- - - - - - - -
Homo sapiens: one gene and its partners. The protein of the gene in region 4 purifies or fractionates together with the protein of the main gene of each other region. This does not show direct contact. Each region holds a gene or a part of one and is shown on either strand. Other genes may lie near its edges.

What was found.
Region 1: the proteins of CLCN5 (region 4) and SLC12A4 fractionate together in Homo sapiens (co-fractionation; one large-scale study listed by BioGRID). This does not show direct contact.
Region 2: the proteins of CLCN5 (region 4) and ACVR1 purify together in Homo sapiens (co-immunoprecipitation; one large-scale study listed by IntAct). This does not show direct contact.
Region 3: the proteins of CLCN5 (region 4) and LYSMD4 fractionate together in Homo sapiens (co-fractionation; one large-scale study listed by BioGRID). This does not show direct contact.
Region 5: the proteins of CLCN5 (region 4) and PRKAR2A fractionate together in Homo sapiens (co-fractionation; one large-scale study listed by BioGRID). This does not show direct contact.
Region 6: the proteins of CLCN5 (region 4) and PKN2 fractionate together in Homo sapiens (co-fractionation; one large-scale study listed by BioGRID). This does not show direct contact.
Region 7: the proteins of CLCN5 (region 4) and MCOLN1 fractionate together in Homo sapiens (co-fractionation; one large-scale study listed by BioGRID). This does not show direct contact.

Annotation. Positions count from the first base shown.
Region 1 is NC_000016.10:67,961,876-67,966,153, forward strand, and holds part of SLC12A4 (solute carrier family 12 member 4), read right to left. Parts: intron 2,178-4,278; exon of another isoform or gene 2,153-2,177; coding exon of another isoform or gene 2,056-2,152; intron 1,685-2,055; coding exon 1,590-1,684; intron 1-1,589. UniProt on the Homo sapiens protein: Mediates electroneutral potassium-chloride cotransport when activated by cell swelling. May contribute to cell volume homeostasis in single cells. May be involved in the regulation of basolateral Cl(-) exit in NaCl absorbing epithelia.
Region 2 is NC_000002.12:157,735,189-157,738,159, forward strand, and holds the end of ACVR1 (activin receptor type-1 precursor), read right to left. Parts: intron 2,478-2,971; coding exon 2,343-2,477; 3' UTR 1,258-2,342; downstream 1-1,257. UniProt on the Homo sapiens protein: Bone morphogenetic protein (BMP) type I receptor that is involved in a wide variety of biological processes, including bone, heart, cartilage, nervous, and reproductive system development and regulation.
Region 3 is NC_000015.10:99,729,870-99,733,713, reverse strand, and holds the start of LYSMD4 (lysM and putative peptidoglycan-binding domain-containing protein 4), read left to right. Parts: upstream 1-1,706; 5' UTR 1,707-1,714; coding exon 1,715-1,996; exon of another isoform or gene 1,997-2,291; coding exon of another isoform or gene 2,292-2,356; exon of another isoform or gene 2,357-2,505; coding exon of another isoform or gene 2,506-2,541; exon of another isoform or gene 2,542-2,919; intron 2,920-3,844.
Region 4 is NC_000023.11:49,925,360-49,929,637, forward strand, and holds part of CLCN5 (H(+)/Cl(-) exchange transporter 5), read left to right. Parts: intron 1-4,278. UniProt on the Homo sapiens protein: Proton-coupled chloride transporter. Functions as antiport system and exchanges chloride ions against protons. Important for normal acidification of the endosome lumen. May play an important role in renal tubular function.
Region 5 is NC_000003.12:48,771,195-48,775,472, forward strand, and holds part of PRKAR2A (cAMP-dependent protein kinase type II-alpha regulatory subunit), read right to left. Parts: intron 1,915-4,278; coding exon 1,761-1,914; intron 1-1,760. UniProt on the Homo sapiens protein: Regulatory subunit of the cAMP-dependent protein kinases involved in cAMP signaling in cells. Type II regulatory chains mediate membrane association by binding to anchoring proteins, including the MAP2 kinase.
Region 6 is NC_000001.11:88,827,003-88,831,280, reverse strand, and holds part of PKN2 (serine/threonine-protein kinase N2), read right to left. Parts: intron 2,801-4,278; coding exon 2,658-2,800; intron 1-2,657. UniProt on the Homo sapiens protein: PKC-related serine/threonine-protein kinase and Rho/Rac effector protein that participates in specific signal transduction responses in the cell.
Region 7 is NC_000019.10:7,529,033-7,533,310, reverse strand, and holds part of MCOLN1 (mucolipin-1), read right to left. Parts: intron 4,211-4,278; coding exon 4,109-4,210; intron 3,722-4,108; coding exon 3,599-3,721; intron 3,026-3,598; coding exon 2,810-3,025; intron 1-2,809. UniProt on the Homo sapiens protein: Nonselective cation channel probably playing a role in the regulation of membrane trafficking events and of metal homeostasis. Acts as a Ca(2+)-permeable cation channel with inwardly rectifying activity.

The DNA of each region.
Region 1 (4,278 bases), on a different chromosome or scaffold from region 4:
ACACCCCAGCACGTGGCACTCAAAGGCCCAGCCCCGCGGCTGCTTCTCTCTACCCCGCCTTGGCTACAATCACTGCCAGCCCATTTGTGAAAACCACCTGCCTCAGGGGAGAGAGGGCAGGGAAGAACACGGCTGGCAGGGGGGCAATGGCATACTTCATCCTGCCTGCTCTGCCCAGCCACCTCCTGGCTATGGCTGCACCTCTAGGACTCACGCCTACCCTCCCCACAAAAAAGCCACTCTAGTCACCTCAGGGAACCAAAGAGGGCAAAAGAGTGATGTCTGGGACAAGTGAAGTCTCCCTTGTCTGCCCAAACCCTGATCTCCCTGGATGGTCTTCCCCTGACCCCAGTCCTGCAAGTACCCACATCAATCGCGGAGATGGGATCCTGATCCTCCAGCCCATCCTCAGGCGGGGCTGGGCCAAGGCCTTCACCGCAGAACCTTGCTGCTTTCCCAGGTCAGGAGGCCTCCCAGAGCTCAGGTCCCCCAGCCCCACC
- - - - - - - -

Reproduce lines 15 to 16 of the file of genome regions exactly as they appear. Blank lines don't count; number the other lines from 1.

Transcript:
Region 6 is NC_000001.11:88,827,003-88,831,280, reverse strand, and holds part of PKN2 (serine/threonine-protein kinase N2), read right to left. Parts: intron 2,801-4,278; coding exon 2,658-2,800; intron 1-2,657. UniProt on the Homo sapiens protein: PKC-related serine/threonine-protein kinase and Rho/Rac effector protein that participates in specific signal transduction responses in the cell.
Region 7 is NC_000019.10:7,529,033-7,533,310, reverse strand, and holds part of MCOLN1 (mucolipin-1), read right to left. Parts: intron 4,211-4,278; coding exon 4,109-4,210; intron 3,722-4,108; coding exon 3,599-3,721; intron 3,026-3,598; coding exon 2,810-3,025; intron 1-2,809. UniProt on the Homo sapiens protein: Nonselective cation channel probably playing a role in the regulation of membrane trafficking events and of metal homeostasis. Acts as a Ca(2+)-permeable cation channel with inwardly rectifying activity.